However, with the third season recently commenced and earning more headlines from another microcontroversy , a theatrical film due in April Hannah Montana: Jackson wants money from Dad.
Miley Get Your Gum Jackson immediately regrets buying a used car when he learns it's a "girl's" one. She's a Super Sneak There, they see Dad, with a companion requiring undercover investigation. Jackson has a love interest of his own in Olivia Rae'ven Larrymore Kelly , but his friend Cooper doesn't approve. Rather than admit she's embarrassed by Lily's antics as "Lola", Miley tries to hide the front page newspaper photo of her at the party. Jackson lets a student beautician Romi Dames have her way with his hair.
It's a Mannequin's World Also, Jackson struggles to keep a cake intact and bodyguard Roxy is overly protective of her client. Jackson offers to fix the kitchen sink for less than a plumber would charge.
Ooh, Ooh Itchy Woman Back home, Jackson and Dad try to catch a mouse in separate ways. O Say Can You After botching a national anthem performance, she seeks redemption on an unplugged show. Jackson battles a sweets addiction. I Meddled Again Rico subjects Jackson to embarrassing duties while introducing chicken wings at the surf shop. On the Road Again With Dad away on tour, Roxy keeps a very close watch on Miley and Jackson. Miley's own appearance concerns involve a giant zit on an acne cream billboard.
Needing a raise at work, Jackson reluctantly agrees to play the female assistant in Rico's magic act. The haughty photographer shooting Hannah played by Lisa Arch of "Cory in the House" has new significance following the Annie Leibovitz photo scandal.
New Kid In School Jackson and Dad wreck each other's car. More Than a Zombie To Me Robbie and Jackson engage in a war of pranks. Good Golly, Miss Dolly When a tape holding Miley's private declaration of love for Jake gets into his hands, Dolly leads the mission to retrieve it. Torn Between Two Hannahs Jackson and Robbie work to make their house more scary. People Who Use People Jackson encourages Robbie dating his teacher. Jackson learns that Dad has been letting him win in their basketball games.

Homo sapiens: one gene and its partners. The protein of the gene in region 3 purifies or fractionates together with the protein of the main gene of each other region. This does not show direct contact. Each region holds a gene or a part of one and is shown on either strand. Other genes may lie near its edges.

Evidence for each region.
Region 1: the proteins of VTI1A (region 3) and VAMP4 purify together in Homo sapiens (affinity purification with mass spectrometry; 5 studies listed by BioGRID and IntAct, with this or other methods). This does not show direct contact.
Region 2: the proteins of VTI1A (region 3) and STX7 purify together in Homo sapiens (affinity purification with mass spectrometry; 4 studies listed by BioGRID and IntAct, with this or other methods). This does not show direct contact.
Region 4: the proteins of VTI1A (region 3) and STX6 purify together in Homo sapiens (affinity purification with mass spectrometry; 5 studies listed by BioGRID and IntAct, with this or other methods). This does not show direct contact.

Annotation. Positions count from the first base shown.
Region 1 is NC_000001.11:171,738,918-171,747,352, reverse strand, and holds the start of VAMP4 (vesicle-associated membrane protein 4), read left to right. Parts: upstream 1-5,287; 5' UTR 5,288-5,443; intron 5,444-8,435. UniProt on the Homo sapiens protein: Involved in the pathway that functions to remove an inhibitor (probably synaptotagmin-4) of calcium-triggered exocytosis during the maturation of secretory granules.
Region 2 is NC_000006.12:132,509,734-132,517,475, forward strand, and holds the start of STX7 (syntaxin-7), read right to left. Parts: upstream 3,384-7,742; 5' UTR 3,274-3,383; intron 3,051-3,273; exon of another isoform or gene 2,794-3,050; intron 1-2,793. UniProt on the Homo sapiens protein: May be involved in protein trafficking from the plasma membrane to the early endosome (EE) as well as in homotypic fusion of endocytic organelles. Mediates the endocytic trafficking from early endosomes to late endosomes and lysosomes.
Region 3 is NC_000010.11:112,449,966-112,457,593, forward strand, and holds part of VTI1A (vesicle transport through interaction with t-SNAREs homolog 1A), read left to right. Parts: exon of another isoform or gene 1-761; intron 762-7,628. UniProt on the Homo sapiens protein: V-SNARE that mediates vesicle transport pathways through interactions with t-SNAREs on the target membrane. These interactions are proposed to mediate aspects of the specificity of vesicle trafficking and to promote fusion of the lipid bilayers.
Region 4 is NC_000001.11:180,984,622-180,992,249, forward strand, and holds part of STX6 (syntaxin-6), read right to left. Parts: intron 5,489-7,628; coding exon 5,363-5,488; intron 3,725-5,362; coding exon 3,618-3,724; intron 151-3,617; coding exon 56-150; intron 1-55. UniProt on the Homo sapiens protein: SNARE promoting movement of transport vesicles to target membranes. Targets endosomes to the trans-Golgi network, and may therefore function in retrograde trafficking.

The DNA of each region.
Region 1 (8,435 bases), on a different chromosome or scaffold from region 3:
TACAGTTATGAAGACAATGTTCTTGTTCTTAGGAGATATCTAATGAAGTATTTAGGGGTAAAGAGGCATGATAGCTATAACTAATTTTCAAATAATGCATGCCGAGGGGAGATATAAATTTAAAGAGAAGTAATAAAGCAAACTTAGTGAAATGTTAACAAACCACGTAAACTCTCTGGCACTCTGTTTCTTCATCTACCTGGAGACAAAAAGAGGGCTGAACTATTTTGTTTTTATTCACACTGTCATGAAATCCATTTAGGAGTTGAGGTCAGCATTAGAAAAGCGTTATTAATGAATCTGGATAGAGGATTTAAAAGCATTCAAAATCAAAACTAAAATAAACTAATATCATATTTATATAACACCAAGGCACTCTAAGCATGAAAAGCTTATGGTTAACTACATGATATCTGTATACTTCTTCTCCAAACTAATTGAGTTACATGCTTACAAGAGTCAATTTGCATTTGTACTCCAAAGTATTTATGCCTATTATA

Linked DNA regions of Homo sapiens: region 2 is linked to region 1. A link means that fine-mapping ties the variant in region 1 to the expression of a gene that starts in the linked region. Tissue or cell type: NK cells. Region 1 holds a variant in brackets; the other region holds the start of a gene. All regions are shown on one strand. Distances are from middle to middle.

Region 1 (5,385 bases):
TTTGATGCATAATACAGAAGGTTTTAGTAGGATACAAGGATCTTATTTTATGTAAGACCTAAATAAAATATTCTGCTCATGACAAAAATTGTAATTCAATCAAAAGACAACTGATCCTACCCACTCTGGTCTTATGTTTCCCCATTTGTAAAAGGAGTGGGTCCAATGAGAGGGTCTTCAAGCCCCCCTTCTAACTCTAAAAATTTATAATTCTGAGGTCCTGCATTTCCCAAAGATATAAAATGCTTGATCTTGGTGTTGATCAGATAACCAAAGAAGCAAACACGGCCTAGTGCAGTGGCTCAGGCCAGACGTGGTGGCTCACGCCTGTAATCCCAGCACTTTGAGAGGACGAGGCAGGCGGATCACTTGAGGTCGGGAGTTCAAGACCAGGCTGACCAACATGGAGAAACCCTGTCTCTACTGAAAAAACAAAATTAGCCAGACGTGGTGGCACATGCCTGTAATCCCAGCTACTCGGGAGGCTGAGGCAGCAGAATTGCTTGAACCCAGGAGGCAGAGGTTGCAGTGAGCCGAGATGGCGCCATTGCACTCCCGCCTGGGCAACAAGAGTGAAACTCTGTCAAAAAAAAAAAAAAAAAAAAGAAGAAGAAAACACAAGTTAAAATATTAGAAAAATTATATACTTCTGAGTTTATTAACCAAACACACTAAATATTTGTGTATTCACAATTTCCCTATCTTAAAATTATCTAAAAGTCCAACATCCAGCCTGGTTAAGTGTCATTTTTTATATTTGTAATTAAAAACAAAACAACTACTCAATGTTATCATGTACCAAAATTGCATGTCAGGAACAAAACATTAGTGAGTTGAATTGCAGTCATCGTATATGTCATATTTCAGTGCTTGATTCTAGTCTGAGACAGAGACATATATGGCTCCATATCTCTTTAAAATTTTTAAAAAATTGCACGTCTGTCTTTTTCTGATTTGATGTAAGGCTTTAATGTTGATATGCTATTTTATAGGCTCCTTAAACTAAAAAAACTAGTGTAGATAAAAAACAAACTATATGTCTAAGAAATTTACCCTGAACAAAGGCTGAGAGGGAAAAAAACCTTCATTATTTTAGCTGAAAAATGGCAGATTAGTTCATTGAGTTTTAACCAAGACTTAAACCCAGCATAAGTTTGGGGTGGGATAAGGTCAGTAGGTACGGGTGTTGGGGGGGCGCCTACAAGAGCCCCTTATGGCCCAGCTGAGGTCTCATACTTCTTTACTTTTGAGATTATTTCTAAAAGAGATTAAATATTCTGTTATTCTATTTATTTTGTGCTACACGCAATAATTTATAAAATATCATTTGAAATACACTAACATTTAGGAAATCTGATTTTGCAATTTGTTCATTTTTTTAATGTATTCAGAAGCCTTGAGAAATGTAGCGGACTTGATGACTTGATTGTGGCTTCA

This episode randomly ends with Hannah singing "Who Said" in concert. Debt It Be She and Jackson hatch a plan to cover the bill by selling off Hannah Montana's wardrobe. Oliver teams with Sarah Morgan York on a school project. Robbie and Jackson get snowed in at a strange motel with its odd manager guest Kenneth Mars. The Idol Side of Me Smells Like Teen Sellout Bad Moose Rising Meanwhile, Roxy tries to restore health in a sick Robbie Ray.
This design renders everything soft and blurry, and colors tend to be bright and garish. I understand these represent the series' humble beginnings, but really, you'd think Disney could take just a tiny bit of the franchise's billion dollar net worth to make "Hannah Montana" be a show about year-olds, not one that looks like year-olds shot it on their lunch hour with a younger sibling's Polaroid Pixie.
Sitcoms from the s look better than this. And I'm simply watching this on a standard inch television. I can only imagine how painful it'd be blown up on a larger screen. As far as sound goes, we get just two-channel stereo. You would think that a show about a music star, on which original popular songs regularly feature, that a 5.
Instead, the presentation seems needlessly short-sighted and probably is comparable to cable broadcast quality.